Since the killing of Osama bin Laden a year ago, al Qaeda and Taliban militants have been especially concerned for the safety of his successor, former Egyptian army surgeon Ayman al-Zawahiri, Newsweek reports in this week’s issue.
Zawahiri’s safety was the main subject of conversation when several senior Qaeda operatives and a handful of other militants sat down for a dinner meeting in North Waziristan six months ago, according to a well-placed Taliban source. Over a meal of mutton kebab, the men discussed how Zawahiri’s handlers and tribal hosts had strongly advised him “to move to a new place,” to stop using electronic devices, to limit his exposure by issuing fewer audio and video propaganda tapes, and to exercise extreme caution in dealing with couriers.
“We are hoping he can avoid being captured by the U.S. for at least 10 more years,” the Taliban source says.
The Newsweek article, by Sami Yousafzai, Ron Moreau, and Daniel Klaidman, reports that one of the Qaeda operatives at the dinner, which took place outside the town of Miran Shah in northwest Pakistan, asked if the Afghan Taliban would consider harboring Zawahiri if he decided to hide in Afghanistan. According to the Taliban source, the Afghan was non-committal.
Zawahiri is under increasing pressure now to carry out a fresh act of headline-grabbing terror. He “needs to terrorize in order to really cement his position as bin Laden’s long-term successor,” says Bruce Riedel, a former CIA official who has advised the Obama administration. Yet the new Qaeda chief faces a dilemma: the more involved he gets in planning and propaganda, the more exposed he becomes.
American special operators and CIA agents face their own dilemma: Pakistan’s political and military leaders, furious that Washington kept them in the dark about the bin Laden raid and other missions, have forbidden the United States from conducting drone strikes in their territory. American forces are respecting Pakistani wishes—for now—in an effort to “lower the temperature,” says one senior administration official. Eventually, American officials tell Newsweek, offensive drone operations will restart with or without Pakistan’s approval.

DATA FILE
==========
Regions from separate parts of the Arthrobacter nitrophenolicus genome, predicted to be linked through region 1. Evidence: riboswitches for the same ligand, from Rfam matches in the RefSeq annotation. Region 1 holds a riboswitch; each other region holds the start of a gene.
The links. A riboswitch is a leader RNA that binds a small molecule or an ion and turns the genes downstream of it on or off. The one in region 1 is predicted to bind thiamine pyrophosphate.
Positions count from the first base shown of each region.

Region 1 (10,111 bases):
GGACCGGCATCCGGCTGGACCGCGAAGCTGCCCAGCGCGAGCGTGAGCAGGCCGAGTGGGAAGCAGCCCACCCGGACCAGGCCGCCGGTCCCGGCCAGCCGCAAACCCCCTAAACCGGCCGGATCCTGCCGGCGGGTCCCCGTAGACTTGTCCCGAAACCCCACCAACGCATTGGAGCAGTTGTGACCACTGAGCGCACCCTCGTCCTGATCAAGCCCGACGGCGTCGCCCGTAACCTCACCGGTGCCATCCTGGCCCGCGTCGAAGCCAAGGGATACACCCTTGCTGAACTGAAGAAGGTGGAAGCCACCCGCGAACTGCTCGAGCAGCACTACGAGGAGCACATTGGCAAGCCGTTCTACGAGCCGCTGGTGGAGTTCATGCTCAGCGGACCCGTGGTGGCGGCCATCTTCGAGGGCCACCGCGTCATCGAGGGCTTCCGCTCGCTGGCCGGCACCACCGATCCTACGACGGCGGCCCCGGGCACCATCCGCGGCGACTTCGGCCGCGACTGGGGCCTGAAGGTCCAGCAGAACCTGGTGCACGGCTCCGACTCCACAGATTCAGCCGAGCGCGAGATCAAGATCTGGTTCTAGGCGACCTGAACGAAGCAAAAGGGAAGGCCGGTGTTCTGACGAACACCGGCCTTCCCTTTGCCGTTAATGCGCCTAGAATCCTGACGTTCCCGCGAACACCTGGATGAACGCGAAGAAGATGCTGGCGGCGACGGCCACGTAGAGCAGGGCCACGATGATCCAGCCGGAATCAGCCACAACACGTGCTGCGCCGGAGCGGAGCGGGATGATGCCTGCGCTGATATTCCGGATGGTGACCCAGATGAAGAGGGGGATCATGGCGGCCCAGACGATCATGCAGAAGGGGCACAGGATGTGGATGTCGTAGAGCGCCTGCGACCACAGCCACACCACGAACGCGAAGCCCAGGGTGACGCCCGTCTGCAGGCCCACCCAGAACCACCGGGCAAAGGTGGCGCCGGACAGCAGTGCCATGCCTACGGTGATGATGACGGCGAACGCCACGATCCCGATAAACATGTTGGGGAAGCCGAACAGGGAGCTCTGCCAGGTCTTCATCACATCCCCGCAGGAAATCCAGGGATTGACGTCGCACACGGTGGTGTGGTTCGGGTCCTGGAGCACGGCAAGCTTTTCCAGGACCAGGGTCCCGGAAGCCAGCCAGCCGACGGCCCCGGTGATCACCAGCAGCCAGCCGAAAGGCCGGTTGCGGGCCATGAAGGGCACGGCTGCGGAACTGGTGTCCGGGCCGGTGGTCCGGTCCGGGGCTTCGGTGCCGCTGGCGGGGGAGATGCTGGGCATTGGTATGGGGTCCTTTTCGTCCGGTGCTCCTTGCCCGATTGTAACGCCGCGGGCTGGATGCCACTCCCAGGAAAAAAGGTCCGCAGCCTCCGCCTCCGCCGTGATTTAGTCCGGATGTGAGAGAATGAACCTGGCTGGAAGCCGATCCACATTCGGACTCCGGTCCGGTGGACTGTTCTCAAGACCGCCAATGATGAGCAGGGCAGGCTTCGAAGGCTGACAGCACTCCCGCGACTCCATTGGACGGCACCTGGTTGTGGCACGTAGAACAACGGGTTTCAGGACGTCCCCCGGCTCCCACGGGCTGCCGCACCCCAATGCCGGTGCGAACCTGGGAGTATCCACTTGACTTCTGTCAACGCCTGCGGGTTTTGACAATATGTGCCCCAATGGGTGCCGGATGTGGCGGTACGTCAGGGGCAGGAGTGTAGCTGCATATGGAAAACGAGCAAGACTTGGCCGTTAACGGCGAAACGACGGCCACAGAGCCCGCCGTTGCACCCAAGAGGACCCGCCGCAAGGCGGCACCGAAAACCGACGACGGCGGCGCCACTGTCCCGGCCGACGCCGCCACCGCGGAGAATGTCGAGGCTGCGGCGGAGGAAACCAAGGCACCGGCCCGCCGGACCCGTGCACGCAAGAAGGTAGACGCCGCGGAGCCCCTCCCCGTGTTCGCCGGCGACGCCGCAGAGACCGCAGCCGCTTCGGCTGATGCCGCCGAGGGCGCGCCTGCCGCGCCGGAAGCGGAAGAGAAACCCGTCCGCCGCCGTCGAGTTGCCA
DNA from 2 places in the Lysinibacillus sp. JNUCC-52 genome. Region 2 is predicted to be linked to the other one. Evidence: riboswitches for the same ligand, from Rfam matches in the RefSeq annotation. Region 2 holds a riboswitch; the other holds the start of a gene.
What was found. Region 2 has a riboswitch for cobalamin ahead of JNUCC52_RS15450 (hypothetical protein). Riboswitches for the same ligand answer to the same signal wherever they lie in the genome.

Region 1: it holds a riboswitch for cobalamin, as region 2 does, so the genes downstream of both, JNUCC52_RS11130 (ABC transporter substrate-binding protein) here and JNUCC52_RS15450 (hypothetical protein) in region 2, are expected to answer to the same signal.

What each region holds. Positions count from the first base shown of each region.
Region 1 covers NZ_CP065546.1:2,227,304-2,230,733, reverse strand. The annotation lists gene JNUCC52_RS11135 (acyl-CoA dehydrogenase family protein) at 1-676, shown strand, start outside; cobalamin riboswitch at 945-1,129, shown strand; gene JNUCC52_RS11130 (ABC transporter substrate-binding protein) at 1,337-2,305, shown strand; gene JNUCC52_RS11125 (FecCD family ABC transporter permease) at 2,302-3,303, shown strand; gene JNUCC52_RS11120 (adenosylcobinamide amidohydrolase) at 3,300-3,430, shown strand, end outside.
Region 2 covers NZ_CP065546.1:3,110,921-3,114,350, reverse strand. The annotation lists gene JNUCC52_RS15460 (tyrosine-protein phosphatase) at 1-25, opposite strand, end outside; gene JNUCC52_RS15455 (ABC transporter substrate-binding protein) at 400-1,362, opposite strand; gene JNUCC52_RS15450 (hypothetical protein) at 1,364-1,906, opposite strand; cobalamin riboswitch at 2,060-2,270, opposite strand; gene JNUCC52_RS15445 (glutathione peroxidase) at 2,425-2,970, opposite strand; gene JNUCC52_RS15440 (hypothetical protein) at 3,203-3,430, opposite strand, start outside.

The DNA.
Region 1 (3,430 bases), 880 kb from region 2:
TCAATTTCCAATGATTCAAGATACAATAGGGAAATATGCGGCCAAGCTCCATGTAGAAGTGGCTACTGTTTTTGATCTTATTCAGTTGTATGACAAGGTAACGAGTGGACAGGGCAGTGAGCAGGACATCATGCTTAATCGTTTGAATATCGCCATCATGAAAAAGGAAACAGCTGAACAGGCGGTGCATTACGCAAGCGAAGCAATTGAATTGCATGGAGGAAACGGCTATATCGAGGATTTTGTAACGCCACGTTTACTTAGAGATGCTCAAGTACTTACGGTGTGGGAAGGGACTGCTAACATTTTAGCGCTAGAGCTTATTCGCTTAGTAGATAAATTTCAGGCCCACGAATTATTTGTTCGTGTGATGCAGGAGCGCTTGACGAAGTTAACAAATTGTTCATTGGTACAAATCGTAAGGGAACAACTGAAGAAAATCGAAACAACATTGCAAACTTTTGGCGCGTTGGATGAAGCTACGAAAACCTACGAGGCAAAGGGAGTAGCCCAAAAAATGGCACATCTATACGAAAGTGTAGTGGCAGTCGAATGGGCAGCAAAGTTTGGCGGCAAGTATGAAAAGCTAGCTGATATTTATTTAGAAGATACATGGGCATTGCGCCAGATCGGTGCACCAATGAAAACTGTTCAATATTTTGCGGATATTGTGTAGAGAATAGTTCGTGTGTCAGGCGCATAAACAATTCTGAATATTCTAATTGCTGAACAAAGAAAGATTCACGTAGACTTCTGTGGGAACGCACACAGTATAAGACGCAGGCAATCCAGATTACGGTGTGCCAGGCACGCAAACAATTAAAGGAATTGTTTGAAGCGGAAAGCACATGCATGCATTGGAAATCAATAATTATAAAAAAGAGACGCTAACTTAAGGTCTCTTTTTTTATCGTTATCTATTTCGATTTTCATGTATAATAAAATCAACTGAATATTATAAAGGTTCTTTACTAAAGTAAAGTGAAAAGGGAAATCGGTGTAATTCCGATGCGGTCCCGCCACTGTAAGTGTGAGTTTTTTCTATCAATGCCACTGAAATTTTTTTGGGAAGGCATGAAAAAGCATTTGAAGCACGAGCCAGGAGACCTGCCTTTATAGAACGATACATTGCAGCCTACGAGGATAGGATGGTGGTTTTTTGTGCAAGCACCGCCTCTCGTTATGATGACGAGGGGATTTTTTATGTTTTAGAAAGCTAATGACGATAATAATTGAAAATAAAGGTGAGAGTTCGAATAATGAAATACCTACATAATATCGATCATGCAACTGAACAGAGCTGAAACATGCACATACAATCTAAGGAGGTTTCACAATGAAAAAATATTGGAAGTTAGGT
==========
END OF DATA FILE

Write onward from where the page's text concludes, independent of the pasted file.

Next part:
The more involved he gets in planning and propaganda, the more exposed he becomes.
Distrust runs deep between the two countries. Newsweek has learned that shortly after the Navy SEALs stormed bin Laden’s hideout, federal prosecutors were laying the groundwork to issue sealed indictments against members of the Pakistani government or anyone else they believed had aided bin Laden. The charge, according to two law-enforcement sources, would have been “harboring a fugitive terrorist.”
The SEALs carted away boxes of computers, hard drives, thumb drives, DVDs, and thousands of documents. It was the greatest intel haul on al Qaeda’s operations and habits since 9/11: 3.4 terabytes of information, according to an intelligence source. No smoking gun on Pakistani complicity was found, however, and no indictments were returned.
That did little to erase suspicions. “There are indicators that some elements of the Pakistani government may be protecting Zawahiri,” says a U.S. intel official who did not want to be named discussing sensitive information. “We have reports that he’s been hanging out in Karachi for brief periods, and we just don’t think he’s going to be doing that without a lot of people knowing about it.”
Read the full Newsweek story on newsstands Monday and on The Daily Beast Sunday.
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